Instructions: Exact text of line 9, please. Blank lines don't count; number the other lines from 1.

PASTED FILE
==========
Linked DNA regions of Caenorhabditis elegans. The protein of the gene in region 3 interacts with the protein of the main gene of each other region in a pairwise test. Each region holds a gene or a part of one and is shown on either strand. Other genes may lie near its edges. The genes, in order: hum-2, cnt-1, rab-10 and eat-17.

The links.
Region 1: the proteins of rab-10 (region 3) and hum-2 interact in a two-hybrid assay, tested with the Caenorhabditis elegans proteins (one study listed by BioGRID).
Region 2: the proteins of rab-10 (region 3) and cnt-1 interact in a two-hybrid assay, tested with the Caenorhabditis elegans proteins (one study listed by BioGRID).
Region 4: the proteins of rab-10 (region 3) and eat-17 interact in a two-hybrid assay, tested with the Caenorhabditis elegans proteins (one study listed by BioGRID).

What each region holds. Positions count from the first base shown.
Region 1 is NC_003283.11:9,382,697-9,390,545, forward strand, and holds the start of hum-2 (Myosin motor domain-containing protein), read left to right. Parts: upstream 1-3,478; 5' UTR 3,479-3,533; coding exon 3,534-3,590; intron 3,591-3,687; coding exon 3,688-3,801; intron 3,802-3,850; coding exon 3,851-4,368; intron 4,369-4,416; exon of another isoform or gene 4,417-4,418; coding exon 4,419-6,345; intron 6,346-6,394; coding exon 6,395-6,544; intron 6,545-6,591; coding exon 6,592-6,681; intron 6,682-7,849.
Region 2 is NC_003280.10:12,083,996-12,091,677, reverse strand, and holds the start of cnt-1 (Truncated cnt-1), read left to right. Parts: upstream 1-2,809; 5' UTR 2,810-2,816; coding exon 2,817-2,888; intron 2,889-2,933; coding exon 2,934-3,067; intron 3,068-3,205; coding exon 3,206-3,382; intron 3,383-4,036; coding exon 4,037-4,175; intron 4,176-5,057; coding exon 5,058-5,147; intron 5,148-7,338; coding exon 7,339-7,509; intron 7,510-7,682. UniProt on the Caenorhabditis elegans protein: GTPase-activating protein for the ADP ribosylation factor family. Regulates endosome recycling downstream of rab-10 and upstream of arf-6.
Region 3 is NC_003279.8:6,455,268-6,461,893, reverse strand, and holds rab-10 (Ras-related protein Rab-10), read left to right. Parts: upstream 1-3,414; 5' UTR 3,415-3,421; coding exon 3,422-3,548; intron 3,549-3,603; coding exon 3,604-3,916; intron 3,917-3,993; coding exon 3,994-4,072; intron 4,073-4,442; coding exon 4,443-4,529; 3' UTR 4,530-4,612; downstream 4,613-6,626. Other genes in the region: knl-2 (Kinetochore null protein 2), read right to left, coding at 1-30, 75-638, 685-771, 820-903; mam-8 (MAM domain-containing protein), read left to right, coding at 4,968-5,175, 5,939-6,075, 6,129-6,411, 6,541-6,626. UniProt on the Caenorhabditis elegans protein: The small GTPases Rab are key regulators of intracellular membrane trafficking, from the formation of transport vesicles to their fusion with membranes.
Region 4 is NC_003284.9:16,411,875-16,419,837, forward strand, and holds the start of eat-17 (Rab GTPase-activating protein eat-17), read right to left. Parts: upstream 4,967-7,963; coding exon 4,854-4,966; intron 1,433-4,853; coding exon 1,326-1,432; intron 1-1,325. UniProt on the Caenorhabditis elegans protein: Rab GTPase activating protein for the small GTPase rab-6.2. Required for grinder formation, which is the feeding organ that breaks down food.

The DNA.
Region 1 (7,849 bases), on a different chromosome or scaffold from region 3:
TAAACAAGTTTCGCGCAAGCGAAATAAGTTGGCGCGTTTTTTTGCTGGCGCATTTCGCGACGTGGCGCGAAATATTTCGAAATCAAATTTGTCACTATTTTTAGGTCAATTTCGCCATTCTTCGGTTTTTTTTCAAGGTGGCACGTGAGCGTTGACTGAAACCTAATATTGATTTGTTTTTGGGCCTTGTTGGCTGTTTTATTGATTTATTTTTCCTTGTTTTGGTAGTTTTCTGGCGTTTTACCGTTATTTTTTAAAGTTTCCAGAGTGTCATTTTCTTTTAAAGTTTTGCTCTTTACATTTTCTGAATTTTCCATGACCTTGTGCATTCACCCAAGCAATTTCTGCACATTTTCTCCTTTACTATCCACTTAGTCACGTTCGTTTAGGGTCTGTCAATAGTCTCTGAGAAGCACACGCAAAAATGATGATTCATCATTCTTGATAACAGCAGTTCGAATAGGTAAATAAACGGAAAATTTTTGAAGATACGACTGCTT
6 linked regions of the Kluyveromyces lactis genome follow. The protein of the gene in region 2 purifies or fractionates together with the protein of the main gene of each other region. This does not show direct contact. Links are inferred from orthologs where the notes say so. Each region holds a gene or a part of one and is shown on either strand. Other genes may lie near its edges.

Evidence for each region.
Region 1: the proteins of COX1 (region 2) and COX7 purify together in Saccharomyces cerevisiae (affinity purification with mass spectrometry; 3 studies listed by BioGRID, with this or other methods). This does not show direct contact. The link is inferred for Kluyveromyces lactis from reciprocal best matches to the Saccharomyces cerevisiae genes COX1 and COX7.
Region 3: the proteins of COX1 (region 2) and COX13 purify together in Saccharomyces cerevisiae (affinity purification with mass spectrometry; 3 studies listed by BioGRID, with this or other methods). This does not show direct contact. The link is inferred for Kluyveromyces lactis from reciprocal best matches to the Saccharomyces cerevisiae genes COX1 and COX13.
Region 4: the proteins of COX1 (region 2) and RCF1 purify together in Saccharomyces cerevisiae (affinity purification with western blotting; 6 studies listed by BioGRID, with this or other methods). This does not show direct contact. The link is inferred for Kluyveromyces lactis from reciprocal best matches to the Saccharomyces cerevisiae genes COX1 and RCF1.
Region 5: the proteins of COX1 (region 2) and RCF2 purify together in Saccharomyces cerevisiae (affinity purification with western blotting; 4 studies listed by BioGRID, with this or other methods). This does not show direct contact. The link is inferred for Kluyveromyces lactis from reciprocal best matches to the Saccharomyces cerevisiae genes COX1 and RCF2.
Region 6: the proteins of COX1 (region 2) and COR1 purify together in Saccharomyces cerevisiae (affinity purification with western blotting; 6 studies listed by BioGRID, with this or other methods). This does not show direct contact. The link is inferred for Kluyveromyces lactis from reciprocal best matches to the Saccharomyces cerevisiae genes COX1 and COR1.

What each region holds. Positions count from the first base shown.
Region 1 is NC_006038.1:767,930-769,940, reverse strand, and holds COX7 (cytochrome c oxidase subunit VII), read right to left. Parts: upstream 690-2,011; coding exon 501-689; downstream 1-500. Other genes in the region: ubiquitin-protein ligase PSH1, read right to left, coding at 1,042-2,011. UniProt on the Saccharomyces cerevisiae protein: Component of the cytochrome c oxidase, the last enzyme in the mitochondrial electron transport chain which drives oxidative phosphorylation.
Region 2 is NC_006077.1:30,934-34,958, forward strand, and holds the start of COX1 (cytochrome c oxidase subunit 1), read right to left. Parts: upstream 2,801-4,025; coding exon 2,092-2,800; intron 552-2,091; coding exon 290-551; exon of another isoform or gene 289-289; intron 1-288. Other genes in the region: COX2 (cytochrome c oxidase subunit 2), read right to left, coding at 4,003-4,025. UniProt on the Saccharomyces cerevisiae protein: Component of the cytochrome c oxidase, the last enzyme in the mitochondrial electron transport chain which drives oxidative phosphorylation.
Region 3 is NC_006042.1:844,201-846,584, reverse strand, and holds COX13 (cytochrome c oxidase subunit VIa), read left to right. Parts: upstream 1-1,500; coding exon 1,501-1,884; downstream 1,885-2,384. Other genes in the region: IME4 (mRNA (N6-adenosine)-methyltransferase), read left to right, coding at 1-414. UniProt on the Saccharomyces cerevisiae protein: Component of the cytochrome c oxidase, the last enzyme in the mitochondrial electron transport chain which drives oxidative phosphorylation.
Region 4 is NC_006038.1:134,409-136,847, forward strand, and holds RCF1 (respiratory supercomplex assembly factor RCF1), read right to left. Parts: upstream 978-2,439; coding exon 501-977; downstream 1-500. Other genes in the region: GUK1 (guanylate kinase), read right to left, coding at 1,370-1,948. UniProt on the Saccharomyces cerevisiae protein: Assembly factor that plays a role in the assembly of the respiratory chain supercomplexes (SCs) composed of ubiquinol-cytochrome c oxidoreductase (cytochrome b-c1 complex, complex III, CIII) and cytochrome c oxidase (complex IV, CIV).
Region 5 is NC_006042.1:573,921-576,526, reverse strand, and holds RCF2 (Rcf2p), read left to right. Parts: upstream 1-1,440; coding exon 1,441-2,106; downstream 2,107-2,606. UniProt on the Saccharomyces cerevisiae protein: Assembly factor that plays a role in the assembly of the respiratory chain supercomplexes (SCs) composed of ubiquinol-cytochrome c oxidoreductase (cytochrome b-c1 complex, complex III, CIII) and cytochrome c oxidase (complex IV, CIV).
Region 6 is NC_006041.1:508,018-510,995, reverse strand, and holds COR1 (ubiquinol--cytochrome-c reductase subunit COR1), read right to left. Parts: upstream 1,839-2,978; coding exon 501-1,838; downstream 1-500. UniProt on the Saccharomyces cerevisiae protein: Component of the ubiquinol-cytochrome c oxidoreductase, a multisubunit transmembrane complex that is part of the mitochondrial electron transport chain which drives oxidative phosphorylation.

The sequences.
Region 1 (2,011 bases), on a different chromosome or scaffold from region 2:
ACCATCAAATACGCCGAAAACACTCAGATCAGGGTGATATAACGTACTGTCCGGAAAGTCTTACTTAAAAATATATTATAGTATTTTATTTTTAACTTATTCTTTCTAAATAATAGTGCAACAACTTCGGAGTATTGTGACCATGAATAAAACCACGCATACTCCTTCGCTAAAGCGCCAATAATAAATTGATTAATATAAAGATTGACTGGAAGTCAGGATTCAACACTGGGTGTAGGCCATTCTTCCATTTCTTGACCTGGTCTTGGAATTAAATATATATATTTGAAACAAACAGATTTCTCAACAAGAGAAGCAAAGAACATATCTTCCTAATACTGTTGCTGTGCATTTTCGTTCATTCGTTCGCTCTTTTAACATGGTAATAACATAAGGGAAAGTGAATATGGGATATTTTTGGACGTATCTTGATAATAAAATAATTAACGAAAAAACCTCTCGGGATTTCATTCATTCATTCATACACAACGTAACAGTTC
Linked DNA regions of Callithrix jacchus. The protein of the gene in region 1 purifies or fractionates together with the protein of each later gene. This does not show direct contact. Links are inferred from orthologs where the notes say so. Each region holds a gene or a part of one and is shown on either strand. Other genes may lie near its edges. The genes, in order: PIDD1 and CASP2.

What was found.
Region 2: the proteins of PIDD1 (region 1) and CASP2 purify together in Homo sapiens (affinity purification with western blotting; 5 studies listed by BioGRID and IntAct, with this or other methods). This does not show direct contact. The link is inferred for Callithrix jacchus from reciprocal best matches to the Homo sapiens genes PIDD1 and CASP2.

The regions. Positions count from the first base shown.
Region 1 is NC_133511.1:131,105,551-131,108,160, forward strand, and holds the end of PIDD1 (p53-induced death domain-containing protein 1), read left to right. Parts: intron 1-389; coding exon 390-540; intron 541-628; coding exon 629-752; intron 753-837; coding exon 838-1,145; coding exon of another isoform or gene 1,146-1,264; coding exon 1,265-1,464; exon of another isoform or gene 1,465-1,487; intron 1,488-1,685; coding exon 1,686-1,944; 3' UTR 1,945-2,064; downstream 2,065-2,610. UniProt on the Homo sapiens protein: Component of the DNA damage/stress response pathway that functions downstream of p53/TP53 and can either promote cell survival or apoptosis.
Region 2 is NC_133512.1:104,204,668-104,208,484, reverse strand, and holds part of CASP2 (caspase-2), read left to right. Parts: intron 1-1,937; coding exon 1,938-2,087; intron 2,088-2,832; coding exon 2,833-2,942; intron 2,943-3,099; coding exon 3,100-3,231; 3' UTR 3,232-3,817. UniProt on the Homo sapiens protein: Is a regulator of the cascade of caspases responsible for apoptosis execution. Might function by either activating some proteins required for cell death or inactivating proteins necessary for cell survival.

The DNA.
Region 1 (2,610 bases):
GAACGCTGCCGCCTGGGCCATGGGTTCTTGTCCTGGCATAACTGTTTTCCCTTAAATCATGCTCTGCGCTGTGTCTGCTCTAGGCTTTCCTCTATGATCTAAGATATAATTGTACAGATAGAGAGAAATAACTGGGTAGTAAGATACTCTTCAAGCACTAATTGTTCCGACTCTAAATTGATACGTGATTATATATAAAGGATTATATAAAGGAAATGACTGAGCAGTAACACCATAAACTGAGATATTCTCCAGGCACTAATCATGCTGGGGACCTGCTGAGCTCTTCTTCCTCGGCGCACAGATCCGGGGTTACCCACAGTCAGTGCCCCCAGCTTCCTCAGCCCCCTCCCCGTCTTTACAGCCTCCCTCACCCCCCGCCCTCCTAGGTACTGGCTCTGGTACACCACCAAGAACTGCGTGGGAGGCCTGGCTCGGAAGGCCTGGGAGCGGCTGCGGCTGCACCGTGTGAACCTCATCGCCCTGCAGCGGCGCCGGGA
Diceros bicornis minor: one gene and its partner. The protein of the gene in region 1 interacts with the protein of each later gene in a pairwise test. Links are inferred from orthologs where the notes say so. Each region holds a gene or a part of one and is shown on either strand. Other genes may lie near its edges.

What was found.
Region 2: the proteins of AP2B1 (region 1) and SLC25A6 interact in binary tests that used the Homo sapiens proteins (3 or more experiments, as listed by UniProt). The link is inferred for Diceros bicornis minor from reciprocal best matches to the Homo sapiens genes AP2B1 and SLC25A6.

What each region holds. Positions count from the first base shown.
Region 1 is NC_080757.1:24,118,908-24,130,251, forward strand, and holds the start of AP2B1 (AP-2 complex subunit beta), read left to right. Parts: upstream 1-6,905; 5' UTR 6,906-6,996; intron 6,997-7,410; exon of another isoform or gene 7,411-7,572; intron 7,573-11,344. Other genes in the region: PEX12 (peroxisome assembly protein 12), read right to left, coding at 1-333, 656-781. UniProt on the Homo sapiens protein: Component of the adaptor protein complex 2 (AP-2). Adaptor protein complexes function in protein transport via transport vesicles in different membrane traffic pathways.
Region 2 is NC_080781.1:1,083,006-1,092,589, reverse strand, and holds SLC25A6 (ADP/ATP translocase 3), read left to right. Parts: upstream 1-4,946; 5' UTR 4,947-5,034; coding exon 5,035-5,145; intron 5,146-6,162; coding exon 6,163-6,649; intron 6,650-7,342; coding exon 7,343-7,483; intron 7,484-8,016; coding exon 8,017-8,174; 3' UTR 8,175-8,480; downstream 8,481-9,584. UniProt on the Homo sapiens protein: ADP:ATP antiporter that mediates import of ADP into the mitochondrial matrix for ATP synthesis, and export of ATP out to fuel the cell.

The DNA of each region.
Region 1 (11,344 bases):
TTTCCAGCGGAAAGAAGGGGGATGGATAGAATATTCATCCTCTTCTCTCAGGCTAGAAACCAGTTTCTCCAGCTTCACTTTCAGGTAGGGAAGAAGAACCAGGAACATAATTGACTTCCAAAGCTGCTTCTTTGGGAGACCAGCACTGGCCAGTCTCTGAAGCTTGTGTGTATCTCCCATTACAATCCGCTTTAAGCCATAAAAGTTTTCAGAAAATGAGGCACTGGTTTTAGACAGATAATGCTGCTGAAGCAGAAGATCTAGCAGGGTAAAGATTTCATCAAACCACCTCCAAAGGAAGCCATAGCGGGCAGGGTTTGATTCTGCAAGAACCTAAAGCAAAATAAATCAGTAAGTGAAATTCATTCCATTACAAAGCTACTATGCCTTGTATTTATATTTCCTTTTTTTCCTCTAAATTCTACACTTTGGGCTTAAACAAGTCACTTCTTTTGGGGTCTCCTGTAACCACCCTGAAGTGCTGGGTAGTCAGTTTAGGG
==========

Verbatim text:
Region 3 is NC_003279.8:6,455,268-6,461,893, reverse strand, and holds rab-10 (Ras-related protein Rab-10), read left to right. Parts: upstream 1-3,414; 5' UTR 3,415-3,421; coding exon 3,422-3,548; intron 3,549-3,603; coding exon 3,604-3,916; intron 3,917-3,993; coding exon 3,994-4,072; intron 4,073-4,442; coding exon 4,443-4,529; 3' UTR 4,530-4,612; downstream 4,613-6,626. Other genes in the region: knl-2 (Kinetochore null protein 2), read right to left, coding at 1-30, 75-638, 685-771, 820-903; mam-8 (MAM domain-containing protein), read left to right, coding at 4,968-5,175, 5,939-6,075, 6,129-6,411, 6,541-6,626. UniProt on the Caenorhabditis elegans protein: The small GTPases Rab are key regulators of intracellular membrane trafficking, from the formation of transport vesicles to their fusion with membranes.